New type 1 diabetes study is most diverse, largest of its kind

Written by on July 21, 2021

The research examines diverse groups including people of African and Asian ancestry. Prior to this study, most of the work on type 1 diabetes focused on people of European descent.

A person receives a test for diabetes during Care Harbor LA free medical clinic in Los Angeles, California September 11, 2014 (photo credit: MARIO ANZUONI/REUTERS)

A person receives a test for diabetes during Care Harbor LA free medical clinic in Los Angeles, California September 11, 2014

(photo credit: MARIO ANZUONI/REUTERS)

Researchers at the University of Virginia School of Medicine and its Center for Public Health Genomics have released the largest and most diverse genetic study of type 1 diabetes ever published, the university announced in a press release. 

The findings, which identify new drug targets to treat a condition that affects 1.3 million American adults, was published in the scientific journal Nature Genetics. The research examines diverse groups including people of African and Asian ancestry. Prior to this study, most of the work on type 1 diabetes, which previously was known as juvenile diabetes, focused on people of European descent, the scientists said. It’s also the largest study on the illness- having inspected 61,427 participants, which is twice the size of the previous biggest study.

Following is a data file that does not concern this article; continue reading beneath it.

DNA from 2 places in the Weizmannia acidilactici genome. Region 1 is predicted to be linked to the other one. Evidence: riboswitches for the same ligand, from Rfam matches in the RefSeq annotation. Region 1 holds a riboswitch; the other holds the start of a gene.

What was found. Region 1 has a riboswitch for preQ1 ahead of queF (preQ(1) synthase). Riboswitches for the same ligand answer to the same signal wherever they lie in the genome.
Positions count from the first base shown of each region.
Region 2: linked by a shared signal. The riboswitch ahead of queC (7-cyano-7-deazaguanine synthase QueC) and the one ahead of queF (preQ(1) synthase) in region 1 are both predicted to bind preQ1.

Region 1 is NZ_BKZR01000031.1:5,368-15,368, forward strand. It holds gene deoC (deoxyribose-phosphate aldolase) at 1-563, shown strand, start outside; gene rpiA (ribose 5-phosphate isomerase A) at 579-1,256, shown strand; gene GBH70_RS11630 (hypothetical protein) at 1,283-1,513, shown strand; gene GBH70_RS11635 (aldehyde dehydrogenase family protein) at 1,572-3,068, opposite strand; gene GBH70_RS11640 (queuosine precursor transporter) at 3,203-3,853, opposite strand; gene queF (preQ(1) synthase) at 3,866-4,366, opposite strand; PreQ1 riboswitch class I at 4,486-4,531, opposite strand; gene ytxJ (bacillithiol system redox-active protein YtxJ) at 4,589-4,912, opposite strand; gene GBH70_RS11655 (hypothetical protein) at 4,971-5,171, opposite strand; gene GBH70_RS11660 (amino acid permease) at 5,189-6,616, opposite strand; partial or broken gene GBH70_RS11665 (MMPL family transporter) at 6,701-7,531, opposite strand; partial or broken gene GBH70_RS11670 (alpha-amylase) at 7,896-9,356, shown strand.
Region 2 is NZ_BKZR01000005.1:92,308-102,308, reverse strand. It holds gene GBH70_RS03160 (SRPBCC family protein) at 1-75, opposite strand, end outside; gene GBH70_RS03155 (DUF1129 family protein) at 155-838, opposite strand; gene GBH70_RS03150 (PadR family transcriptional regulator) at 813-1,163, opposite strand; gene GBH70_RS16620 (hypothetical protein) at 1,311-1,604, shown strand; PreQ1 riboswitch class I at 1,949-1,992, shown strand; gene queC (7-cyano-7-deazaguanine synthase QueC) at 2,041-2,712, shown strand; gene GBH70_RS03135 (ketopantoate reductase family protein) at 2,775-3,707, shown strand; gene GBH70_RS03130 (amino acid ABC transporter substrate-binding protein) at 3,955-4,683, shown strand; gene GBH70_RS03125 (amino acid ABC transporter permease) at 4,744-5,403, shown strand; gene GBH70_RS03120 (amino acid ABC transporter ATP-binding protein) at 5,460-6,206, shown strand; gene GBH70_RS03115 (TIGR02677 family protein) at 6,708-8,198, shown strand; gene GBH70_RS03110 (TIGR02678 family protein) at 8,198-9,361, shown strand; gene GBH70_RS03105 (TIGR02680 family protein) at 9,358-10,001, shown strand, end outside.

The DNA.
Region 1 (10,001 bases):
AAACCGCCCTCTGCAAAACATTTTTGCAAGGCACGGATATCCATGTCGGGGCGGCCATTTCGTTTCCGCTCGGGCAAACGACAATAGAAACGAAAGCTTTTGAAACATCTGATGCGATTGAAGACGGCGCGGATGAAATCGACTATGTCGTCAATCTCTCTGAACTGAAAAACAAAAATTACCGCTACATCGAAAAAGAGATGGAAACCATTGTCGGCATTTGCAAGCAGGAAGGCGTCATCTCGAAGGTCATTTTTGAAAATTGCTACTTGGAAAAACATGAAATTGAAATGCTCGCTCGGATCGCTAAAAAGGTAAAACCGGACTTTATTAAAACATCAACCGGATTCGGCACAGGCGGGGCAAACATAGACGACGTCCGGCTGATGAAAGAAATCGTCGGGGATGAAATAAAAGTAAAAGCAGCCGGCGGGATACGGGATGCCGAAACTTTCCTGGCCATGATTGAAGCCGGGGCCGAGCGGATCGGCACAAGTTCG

UVA researcher Stephen Rich said the work identifies potential treatment targets of type 1 diabetes. 

 “Using these results, we hope that the number of plausible genetic variants will be reduced, their function and gene targets clarified, and existing drugs used in other diseases can be tested for their impact on delaying onset of type 1 diabetes, or improved treatment outcomes,” he said. 

The researchers noted that the study could expedite the repurposing of drugs for treating and preventing the disease, which occurs in children and adults when the body doesn’t make enough insulin, a hormone that helps the body burn sugar as fuel. 

Left untreated, type 1 diabetes increases the risk for heart problems, stroke, nerve damage, vision loss and pregnancy complications. 

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